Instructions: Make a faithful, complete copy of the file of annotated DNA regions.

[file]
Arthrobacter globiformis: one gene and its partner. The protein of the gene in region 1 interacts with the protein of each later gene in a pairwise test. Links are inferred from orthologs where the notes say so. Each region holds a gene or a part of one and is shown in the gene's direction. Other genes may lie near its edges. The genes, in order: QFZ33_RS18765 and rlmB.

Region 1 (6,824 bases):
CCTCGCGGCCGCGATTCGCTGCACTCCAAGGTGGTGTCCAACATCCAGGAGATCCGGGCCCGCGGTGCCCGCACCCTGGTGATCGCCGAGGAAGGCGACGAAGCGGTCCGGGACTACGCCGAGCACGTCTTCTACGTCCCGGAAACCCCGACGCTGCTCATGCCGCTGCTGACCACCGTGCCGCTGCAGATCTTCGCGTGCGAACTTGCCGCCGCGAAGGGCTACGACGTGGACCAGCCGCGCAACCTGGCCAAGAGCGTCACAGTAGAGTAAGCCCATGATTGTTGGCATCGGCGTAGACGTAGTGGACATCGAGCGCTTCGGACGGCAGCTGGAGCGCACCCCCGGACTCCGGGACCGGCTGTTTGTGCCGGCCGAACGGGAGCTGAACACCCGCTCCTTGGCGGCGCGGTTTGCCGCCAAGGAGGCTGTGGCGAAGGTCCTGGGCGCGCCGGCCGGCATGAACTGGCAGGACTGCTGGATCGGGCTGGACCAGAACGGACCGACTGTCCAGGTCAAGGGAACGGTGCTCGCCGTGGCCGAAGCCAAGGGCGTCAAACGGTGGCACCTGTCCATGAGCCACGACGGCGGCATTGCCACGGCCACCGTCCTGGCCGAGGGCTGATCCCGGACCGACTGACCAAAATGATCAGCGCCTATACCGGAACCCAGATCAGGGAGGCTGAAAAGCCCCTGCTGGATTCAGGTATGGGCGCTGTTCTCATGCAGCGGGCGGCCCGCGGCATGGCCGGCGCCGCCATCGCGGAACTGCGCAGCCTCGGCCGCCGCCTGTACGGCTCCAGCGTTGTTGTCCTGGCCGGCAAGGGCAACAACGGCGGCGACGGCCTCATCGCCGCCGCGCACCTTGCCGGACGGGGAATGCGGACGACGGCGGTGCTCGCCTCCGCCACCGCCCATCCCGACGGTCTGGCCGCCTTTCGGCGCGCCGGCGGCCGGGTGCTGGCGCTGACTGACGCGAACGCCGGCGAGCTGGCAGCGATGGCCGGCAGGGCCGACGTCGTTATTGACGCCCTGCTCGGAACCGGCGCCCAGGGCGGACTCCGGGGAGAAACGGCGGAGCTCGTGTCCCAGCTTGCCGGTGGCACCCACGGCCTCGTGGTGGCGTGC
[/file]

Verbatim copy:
Arthrobacter globiformis: one gene and its partner. The protein of the gene in region 1 interacts with the protein of each later gene in a pairwise test. Links are inferred from orthologs where the notes say so. Each region holds a gene or a part of one and is shown in the gene's direction. Other genes may lie near its edges. The genes, in order: QFZ33_RS18765 and rlmB.

Region 1 (6,824 bases):
CCTCGCGGCCGCGATTCGCTGCACTCCAAGGTGGTGTCCAACATCCAGGAGATCCGGGCCCGCGGTGCCCGCACCCTGGTGATCGCCGAGGAAGGCGACGAAGCGGTCCGGGACTACGCCGAGCACGTCTTCTACGTCCCGGAAACCCCGACGCTGCTCATGCCGCTGCTGACCACCGTGCCGCTGCAGATCTTCGCGTGCGAACTTGCCGCCGCGAAGGGCTACGACGTGGACCAGCCGCGCAACCTGGCCAAGAGCGTCACAGTAGAGTAAGCCCATGATTGTTGGCATCGGCGTAGACGTAGTGGACATCGAGCGCTTCGGACGGCAGCTGGAGCGCACCCCCGGACTCCGGGACCGGCTGTTTGTGCCGGCCGAACGGGAGCTGAACACCCGCTCCTTGGCGGCGCGGTTTGCCGCCAAGGAGGCTGTGGCGAAGGTCCTGGGCGCGCCGGCCGGCATGAACTGGCAGGACTGCTGGATCGGGCTGGACCAGAACGGACCGACTGTCCAGGTCAAGGGAACGGTGCTCGCCGTGGCCGAAGCCAAGGGCGTCAAACGGTGGCACCTGTCCATGAGCCACGACGGCGGCATTGCCACGGCCACCGTCCTGGCCGAGGGCTGATCCCGGACCGACTGACCAAAATGATCAGCGCCTATACCGGAACCCAGATCAGGGAGGCTGAAAAGCCCCTGCTGGATTCAGGTATGGGCGCTGTTCTCATGCAGCGGGCGGCCCGCGGCATGGCCGGCGCCGCCATCGCGGAACTGCGCAGCCTCGGCCGCCGCCTGTACGGCTCCAGCGTTGTTGTCCTGGCCGGCAAGGGCAACAACGGCGGCGACGGCCTCATCGCCGCCGCGCACCTTGCCGGACGGGGAATGCGGACGACGGCGGTGCTCGCCTCCGCCACCGCCCATCCCGACGGTCTGGCCGCCTTTCGGCGCGCCGGCGGCCGGGTGCTGGCGCTGACTGACGCGAACGCCGGCGAGCTGGCAGCGATGGCCGGCAGGGCCGACGTCGTTATTGACGCCCTGCTCGGAACCGGCGCCCAGGGCGGACTCCGGGGAGAAACGGCGGAGCTCGTGTCCCAGCTTGCCGGTGGCACCCACGGCCTCGTGGTGGCGTGC